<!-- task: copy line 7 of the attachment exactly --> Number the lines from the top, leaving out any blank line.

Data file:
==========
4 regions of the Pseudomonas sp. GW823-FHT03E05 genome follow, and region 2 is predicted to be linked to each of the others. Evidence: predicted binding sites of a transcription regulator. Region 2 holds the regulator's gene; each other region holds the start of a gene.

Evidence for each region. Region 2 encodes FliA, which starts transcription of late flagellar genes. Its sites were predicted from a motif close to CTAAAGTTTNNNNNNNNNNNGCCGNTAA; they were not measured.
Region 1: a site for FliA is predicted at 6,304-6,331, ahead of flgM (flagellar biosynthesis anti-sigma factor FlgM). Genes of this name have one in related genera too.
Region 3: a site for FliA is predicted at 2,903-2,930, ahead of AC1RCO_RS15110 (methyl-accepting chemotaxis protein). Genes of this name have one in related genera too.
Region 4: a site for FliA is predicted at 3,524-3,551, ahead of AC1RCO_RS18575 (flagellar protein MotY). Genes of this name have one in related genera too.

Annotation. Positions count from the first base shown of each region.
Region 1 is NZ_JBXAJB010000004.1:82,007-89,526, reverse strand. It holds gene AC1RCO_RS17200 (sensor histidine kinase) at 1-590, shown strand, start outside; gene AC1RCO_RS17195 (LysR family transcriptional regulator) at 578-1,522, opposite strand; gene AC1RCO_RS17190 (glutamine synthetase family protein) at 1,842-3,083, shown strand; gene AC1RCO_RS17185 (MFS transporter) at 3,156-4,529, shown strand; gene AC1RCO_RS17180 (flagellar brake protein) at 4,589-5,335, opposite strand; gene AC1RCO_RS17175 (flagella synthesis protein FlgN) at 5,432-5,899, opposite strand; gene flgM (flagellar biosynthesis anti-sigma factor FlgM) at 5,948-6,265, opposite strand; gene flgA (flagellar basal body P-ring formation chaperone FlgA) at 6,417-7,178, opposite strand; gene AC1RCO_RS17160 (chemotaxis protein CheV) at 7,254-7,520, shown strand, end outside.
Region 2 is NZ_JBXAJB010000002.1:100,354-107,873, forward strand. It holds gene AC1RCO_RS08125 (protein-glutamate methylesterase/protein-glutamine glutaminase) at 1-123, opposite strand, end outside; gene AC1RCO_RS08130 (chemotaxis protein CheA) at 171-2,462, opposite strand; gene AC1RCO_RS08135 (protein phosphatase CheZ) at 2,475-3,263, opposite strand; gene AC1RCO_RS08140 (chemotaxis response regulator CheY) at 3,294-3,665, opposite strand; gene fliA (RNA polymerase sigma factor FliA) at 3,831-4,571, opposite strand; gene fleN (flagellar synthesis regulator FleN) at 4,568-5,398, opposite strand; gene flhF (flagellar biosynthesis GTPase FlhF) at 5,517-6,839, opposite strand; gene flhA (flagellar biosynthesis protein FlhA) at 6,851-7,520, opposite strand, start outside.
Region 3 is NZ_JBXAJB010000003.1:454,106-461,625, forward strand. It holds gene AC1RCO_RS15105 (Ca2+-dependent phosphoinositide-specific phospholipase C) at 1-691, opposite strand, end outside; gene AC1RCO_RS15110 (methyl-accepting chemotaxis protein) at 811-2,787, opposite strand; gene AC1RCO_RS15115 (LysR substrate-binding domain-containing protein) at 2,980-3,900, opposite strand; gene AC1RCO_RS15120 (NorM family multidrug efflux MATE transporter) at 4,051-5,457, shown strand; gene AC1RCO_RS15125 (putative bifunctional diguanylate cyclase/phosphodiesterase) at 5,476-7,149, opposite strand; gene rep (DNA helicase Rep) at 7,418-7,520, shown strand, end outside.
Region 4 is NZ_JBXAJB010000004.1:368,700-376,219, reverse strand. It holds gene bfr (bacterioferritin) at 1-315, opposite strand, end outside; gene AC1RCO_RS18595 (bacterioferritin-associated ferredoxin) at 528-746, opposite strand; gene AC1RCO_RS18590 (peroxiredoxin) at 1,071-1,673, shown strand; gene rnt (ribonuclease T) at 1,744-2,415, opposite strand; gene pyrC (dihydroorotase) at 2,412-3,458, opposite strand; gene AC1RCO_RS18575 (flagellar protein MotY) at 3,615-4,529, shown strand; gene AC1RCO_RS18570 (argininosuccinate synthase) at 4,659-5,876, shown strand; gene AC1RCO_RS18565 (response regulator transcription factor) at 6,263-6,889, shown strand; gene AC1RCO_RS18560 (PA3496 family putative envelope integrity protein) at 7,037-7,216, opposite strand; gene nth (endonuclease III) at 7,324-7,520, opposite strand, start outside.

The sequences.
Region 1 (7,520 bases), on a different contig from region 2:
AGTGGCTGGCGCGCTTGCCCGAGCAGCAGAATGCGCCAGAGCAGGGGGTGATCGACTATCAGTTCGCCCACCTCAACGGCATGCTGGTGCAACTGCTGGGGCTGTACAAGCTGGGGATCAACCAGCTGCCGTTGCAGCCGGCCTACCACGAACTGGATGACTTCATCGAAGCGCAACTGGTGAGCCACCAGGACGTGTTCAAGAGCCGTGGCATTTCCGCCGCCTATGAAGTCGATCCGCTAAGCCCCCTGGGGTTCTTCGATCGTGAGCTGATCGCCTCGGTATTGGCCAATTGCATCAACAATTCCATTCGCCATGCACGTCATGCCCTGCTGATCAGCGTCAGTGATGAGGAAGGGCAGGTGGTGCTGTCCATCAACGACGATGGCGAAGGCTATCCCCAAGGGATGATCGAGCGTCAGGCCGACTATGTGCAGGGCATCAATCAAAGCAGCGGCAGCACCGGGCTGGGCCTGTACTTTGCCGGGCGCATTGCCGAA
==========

Region 1 is NZ_JBXAJB010000004.1:82,007-89,526, reverse strand. It holds gene AC1RCO_RS17200 (sensor histidine kinase) at 1-590, shown strand, start outside; gene AC1RCO_RS17195 (LysR family transcriptional regulator) at 578-1,522, opposite strand; gene AC1RCO_RS17190 (glutamine synthetase family protein) at 1,842-3,083, shown strand; gene AC1RCO_RS17185 (MFS transporter) at 3,156-4,529, shown strand; gene AC1RCO_RS17180 (flagellar brake protein) at 4,589-5,335, opposite strand; gene AC1RCO_RS17175 (flagella synthesis protein FlgN) at 5,432-5,899, opposite strand; gene flgM (flagellar biosynthesis anti-sigma factor FlgM) at 5,948-6,265, opposite strand; gene flgA (flagellar basal body P-ring formation chaperone FlgA) at 6,417-7,178, opposite strand; gene AC1RCO_RS17160 (chemotaxis protein CheV) at 7,254-7,520, shown strand, end outside.